This new history of the French language allows the reader to see how the language has evolved for themselves. It combines texts and extracts with a readable and detailed commentary allowing the language to be viewed both synchronically and diachronically. Core texts range from the ninth century to the present day highlight central features of the language, whilst a range of shorter texts illustrate particular points. The inclusion of non-literary, as well as literary texts serves to illustrate some of the many varieties of French whether in legal, scientific, epistolatory, administrative or liturgical or in more popular domains, including attempts to represent spoken usage. This is essential reading for the undergraduate student of French.
This well-established and popular book provides students with all the linguistic background they need for studying any period of French literature. For the second edition the text has been revised and updated throughout, and the two final chapters on contemporary French, and its position as a world language, have been completely rewritten. Starting with a brief description of the Vulgar Latin spoken in Gaul, and the earliest recorded forms of French, Peter Rickard traces the development of the language through the later Middle Ages and Renaissance to show how it became standardized in a near modern form in the seventeenth and eighteenth centuries.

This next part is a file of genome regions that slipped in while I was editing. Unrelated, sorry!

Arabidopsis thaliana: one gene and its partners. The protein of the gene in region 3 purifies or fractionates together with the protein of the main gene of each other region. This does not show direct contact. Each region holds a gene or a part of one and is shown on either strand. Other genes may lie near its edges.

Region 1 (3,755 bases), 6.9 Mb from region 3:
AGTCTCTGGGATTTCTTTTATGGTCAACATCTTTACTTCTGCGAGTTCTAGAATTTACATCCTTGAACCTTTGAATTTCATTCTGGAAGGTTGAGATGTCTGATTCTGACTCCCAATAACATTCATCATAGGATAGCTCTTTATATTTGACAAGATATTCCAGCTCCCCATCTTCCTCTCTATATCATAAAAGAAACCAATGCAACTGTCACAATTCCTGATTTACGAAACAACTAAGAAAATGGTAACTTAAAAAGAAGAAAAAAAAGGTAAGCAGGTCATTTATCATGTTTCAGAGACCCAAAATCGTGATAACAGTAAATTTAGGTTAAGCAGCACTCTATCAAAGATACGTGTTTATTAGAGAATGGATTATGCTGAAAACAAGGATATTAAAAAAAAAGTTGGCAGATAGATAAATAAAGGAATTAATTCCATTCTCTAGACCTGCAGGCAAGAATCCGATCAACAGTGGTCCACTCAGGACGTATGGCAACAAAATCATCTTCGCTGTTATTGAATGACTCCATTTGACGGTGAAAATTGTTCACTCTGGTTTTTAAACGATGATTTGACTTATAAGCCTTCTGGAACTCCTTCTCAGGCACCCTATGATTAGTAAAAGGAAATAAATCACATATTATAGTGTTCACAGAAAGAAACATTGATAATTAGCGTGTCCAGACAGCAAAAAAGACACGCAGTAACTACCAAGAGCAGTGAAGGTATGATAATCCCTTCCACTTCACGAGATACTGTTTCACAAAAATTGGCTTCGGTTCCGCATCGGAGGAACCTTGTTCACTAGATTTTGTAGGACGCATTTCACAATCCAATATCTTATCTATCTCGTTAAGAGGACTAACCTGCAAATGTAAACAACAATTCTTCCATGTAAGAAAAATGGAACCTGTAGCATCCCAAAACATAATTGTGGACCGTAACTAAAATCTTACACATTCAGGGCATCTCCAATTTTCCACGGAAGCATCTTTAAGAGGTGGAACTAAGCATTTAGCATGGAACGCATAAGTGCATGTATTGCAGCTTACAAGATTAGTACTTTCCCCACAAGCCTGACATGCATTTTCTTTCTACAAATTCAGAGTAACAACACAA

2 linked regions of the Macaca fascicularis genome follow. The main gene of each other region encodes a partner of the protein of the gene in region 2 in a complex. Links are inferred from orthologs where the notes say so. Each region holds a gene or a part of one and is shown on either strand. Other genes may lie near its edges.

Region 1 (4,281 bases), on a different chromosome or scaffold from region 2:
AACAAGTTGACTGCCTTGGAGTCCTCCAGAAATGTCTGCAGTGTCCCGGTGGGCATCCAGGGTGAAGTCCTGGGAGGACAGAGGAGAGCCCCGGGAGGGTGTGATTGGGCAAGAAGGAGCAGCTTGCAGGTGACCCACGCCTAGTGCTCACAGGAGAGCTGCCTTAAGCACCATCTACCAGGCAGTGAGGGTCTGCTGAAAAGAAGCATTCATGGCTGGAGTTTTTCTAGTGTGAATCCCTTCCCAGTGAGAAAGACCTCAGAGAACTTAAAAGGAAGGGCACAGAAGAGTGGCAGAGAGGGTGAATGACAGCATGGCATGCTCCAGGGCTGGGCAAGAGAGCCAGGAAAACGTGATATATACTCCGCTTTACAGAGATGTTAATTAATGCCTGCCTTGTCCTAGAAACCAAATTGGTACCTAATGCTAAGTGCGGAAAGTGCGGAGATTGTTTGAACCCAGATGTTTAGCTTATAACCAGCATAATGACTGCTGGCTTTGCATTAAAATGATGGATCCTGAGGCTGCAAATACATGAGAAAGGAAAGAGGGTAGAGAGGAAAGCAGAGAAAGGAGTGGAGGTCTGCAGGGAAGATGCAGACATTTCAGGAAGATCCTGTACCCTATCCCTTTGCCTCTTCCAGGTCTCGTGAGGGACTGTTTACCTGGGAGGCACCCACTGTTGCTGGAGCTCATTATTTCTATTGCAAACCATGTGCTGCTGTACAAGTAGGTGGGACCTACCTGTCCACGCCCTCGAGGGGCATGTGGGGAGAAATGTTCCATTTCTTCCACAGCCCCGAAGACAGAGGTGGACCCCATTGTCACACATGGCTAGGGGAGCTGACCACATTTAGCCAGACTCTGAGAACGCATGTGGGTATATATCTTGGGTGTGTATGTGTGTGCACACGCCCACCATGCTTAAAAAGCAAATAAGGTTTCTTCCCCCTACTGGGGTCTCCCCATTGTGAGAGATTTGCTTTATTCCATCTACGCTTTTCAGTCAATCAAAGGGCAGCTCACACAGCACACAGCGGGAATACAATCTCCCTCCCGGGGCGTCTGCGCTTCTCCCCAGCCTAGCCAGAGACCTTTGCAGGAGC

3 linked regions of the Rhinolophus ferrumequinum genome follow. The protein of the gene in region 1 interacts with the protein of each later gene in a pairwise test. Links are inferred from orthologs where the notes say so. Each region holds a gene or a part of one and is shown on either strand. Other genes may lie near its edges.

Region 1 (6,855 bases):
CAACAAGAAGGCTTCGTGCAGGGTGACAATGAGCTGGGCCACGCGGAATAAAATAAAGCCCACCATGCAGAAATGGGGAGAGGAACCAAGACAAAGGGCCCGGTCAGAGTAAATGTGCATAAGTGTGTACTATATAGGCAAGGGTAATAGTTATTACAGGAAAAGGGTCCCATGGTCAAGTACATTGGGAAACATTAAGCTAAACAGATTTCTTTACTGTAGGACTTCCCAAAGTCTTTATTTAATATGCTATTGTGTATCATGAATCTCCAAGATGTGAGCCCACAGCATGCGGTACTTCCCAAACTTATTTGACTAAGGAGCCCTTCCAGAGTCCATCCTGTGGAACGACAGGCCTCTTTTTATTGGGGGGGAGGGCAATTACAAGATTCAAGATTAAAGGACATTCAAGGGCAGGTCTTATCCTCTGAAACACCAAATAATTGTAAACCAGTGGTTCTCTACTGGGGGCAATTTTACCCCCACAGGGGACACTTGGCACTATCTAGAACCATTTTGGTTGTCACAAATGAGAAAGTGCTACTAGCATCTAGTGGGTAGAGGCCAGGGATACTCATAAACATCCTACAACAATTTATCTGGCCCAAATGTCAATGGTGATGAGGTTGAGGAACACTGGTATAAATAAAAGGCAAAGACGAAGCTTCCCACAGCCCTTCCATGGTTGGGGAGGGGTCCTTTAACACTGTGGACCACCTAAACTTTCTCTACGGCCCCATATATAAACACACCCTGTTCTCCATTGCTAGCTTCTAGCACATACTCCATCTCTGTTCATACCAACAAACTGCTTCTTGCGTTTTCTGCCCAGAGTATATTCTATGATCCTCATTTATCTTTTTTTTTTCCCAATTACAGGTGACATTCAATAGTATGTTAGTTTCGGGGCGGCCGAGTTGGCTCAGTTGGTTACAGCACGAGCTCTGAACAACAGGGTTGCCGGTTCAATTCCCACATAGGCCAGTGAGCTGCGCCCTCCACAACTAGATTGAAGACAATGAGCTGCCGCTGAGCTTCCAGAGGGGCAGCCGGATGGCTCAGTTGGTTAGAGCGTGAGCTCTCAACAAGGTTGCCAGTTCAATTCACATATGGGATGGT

The sixty French texts edited here are all direct commentaries, by contemporary authors, on the French language in the 17th century. By this time, French had begun to assert its independence; in its written and printed form it was being used for a wide variety of literary, technical and administrative purposes. Its practitioners not only successfully challenged the hitherto dominant position of Latin, but also began, for the first time, to discuss and analyse for its own sake the language which was now their preferred medium for expression -- hence, in the first half of the seventeenth century, a growing number of publications on the nature and characteristics of French. The texts demonstrate the sustained critical preoccupationwith the welfare of the French language in the 17th century, and illustrate the various ways in which the writers of the age contributed to its development as an instrument of literary expression and social intercourse.